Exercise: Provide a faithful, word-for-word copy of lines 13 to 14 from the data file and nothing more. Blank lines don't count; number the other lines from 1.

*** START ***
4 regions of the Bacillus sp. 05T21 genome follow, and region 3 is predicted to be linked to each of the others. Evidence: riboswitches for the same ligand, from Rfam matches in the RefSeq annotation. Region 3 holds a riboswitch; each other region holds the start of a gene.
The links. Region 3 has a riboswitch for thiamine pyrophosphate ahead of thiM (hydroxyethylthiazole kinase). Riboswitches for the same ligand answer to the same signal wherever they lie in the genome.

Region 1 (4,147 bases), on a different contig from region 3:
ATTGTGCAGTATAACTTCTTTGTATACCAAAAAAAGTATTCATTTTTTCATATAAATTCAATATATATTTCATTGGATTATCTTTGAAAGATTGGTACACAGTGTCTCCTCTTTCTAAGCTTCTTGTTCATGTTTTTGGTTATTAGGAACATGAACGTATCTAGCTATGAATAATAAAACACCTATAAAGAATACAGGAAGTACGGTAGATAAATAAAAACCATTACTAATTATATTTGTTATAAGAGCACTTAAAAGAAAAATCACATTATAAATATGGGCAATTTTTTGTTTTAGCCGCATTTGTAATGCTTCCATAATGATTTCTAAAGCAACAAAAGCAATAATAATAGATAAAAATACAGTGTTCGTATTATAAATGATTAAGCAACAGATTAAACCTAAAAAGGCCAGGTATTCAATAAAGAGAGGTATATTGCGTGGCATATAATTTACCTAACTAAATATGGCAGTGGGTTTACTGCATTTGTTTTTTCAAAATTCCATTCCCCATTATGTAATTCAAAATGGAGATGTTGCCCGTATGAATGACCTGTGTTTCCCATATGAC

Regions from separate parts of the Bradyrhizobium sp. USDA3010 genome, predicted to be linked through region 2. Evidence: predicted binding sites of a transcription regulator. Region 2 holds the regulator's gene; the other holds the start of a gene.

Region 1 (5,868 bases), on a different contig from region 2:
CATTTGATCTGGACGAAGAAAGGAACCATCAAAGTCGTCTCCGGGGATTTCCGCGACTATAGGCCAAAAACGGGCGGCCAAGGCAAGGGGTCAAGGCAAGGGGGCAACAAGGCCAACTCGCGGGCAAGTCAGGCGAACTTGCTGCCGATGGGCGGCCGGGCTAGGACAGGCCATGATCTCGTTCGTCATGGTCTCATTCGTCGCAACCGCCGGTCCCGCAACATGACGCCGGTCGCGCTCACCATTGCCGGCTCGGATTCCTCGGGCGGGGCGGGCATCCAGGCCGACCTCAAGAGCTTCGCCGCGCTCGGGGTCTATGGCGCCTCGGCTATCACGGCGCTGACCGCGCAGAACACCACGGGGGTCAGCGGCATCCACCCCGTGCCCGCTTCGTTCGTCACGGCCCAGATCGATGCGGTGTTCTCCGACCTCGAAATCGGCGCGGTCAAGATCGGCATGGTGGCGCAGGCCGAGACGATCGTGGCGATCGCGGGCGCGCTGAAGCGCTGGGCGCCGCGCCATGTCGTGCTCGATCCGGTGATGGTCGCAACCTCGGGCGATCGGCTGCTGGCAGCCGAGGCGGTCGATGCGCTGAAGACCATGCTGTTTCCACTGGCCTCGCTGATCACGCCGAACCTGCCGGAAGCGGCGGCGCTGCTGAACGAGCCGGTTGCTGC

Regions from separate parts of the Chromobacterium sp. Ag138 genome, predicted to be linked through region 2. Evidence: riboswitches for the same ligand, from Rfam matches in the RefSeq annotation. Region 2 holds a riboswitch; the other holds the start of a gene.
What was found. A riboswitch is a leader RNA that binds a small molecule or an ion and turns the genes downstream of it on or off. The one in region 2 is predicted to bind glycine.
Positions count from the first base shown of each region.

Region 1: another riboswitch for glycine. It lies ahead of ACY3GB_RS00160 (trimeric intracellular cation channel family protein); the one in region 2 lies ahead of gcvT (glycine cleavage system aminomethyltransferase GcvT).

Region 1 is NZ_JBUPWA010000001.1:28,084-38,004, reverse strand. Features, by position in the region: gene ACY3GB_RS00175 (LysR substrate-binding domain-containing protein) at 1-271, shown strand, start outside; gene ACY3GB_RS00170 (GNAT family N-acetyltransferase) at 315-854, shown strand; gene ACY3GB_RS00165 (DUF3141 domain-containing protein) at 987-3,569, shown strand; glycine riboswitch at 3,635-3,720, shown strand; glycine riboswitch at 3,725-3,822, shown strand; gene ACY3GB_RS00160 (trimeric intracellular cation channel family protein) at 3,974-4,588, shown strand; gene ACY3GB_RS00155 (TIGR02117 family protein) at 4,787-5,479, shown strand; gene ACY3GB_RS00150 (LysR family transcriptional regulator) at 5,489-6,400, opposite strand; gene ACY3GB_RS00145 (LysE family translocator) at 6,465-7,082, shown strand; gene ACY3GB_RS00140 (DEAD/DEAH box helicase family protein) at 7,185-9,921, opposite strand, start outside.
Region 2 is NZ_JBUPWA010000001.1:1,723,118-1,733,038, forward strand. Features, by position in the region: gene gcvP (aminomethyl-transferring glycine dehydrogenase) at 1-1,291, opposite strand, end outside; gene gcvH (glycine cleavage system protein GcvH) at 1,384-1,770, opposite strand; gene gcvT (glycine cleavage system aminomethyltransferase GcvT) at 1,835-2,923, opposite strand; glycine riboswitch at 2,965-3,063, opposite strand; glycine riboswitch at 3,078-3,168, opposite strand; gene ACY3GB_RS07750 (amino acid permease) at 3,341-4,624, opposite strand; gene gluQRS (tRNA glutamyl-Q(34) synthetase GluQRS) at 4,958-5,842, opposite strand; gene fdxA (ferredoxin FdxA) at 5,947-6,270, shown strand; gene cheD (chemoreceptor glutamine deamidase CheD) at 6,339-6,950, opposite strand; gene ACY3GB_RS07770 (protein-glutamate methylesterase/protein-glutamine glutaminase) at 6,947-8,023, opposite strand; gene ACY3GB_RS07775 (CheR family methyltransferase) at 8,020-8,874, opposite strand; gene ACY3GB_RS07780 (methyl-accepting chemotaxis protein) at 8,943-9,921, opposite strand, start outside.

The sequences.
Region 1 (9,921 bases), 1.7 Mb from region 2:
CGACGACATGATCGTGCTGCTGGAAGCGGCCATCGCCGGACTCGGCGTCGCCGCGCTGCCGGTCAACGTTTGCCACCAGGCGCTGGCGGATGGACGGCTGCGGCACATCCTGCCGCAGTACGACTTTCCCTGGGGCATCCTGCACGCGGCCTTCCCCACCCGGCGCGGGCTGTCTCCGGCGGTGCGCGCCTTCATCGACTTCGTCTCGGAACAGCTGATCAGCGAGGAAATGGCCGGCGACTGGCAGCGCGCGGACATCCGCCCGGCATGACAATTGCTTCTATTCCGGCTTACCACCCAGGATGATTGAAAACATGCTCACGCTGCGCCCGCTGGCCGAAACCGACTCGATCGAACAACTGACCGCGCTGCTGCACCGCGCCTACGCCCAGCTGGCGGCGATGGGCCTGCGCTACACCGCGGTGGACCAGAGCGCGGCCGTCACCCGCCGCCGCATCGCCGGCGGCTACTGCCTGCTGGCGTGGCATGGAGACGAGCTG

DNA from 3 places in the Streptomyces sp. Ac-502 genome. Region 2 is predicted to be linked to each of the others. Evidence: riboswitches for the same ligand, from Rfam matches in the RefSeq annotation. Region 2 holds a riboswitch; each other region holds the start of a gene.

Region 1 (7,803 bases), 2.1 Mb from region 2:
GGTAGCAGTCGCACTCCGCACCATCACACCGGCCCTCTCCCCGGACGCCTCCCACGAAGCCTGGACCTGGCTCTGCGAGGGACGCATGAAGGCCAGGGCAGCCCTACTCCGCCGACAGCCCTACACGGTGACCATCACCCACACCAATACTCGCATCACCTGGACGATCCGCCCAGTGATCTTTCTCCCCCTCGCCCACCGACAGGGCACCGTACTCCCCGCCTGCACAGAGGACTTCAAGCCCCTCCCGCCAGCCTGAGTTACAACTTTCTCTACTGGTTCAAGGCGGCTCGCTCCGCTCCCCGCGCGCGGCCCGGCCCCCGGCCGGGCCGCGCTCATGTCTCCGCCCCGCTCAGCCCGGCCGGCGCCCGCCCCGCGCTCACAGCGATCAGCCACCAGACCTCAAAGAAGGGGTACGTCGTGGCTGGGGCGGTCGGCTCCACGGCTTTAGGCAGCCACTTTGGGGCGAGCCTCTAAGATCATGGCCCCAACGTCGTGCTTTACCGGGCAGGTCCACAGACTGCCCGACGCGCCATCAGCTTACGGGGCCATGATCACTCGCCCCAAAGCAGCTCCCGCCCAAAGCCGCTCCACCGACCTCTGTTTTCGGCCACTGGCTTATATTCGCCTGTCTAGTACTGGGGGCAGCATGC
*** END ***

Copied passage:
Region 2 is NZ_JBUPWA010000001.1:1,723,118-1,733,038, forward strand. Features, by position in the region: gene gcvP (aminomethyl-transferring glycine dehydrogenase) at 1-1,291, opposite strand, end outside; gene gcvH (glycine cleavage system protein GcvH) at 1,384-1,770, opposite strand; gene gcvT (glycine cleavage system aminomethyltransferase GcvT) at 1,835-2,923, opposite strand; glycine riboswitch at 2,965-3,063, opposite strand; glycine riboswitch at 3,078-3,168, opposite strand; gene ACY3GB_RS07750 (amino acid permease) at 3,341-4,624, opposite strand; gene gluQRS (tRNA glutamyl-Q(34) synthetase GluQRS) at 4,958-5,842, opposite strand; gene fdxA (ferredoxin FdxA) at 5,947-6,270, shown strand; gene cheD (chemoreceptor glutamine deamidase CheD) at 6,339-6,950, opposite strand; gene ACY3GB_RS07770 (protein-glutamate methylesterase/protein-glutamine glutaminase) at 6,947-8,023, opposite strand; gene ACY3GB_RS07775 (CheR family methyltransferase) at 8,020-8,874, opposite strand; gene ACY3GB_RS07780 (methyl-accepting chemotaxis protein) at 8,943-9,921, opposite strand, start outside.

The sequences.